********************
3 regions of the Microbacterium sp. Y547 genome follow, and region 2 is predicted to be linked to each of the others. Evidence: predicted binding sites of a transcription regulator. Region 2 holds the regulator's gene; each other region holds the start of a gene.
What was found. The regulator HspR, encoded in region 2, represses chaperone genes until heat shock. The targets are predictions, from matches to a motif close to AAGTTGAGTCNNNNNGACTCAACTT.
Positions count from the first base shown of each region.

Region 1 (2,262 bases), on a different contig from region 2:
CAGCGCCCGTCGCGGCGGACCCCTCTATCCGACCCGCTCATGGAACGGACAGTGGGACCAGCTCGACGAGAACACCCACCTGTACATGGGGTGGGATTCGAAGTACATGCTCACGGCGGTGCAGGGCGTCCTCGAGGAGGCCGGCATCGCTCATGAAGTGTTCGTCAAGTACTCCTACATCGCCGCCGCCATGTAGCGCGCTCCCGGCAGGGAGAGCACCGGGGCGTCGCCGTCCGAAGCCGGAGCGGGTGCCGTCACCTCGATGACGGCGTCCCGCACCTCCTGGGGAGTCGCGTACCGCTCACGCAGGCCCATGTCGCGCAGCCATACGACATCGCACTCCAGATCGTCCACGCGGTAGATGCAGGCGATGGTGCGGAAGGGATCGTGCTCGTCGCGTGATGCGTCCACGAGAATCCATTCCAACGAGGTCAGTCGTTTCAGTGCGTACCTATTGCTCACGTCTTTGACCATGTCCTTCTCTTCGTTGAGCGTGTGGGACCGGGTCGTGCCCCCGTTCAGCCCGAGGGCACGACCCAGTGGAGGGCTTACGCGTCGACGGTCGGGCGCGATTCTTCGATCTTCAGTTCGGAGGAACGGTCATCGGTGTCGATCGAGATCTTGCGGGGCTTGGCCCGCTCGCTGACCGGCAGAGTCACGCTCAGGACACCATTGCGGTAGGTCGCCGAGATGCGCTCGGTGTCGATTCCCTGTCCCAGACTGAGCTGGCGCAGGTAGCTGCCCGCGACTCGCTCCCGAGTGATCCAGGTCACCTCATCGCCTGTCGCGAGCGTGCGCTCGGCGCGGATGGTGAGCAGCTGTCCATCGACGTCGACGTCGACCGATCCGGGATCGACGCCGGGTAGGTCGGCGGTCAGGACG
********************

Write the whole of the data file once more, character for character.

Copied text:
3 regions of the Microbacterium sp. Y547 genome follow, and region 2 is predicted to be linked to each of the others. Evidence: predicted binding sites of a transcription regulator. Region 2 holds the regulator's gene; each other region holds the start of a gene.
What was found. The regulator HspR, encoded in region 2, represses chaperone genes until heat shock. The targets are predictions, from matches to a motif close to AAGTTGAGTCNNNNNGACTCAACTT.
Positions count from the first base shown of each region.

Region 1 (2,262 bases), on a different contig from region 2:
CAGCGCCCGTCGCGGCGGACCCCTCTATCCGACCCGCTCATGGAACGGACAGTGGGACCAGCTCGACGAGAACACCCACCTGTACATGGGGTGGGATTCGAAGTACATGCTCACGGCGGTGCAGGGCGTCCTCGAGGAGGCCGGCATCGCTCATGAAGTGTTCGTCAAGTACTCCTACATCGCCGCCGCCATGTAGCGCGCTCCCGGCAGGGAGAGCACCGGGGCGTCGCCGTCCGAAGCCGGAGCGGGTGCCGTCACCTCGATGACGGCGTCCCGCACCTCCTGGGGAGTCGCGTACCGCTCACGCAGGCCCATGTCGCGCAGCCATACGACATCGCACTCCAGATCGTCCACGCGGTAGATGCAGGCGATGGTGCGGAAGGGATCGTGCTCGTCGCGTGATGCGTCCACGAGAATCCATTCCAACGAGGTCAGTCGTTTCAGTGCGTACCTATTGCTCACGTCTTTGACCATGTCCTTCTCTTCGTTGAGCGTGTGGGACCGGGTCGTGCCCCCGTTCAGCCCGAGGGCACGACCCAGTGGAGGGCTTACGCGTCGACGGTCGGGCGCGATTCTTCGATCTTCAGTTCGGAGGAACGGTCATCGGTGTCGATCGAGATCTTGCGGGGCTTGGCCCGCTCGCTGACCGGCAGAGTCACGCTCAGGACACCATTGCGGTAGGTCGCCGAGATGCGCTCGGTGTCGATTCCCTGTCCCAGACTGAGCTGGCGCAGGTAGCTGCCCGCGACTCGCTCCCGAGTGATCCAGGTCACCTCATCGCCTGTCGCGAGCGTGCGCTCGGCGCGGATGGTGAGCAGCTGTCCATCGACGTCGACGTCGACCGATCCGGGATCGACGCCGGGTAGGTCGGCGGTCAGGACG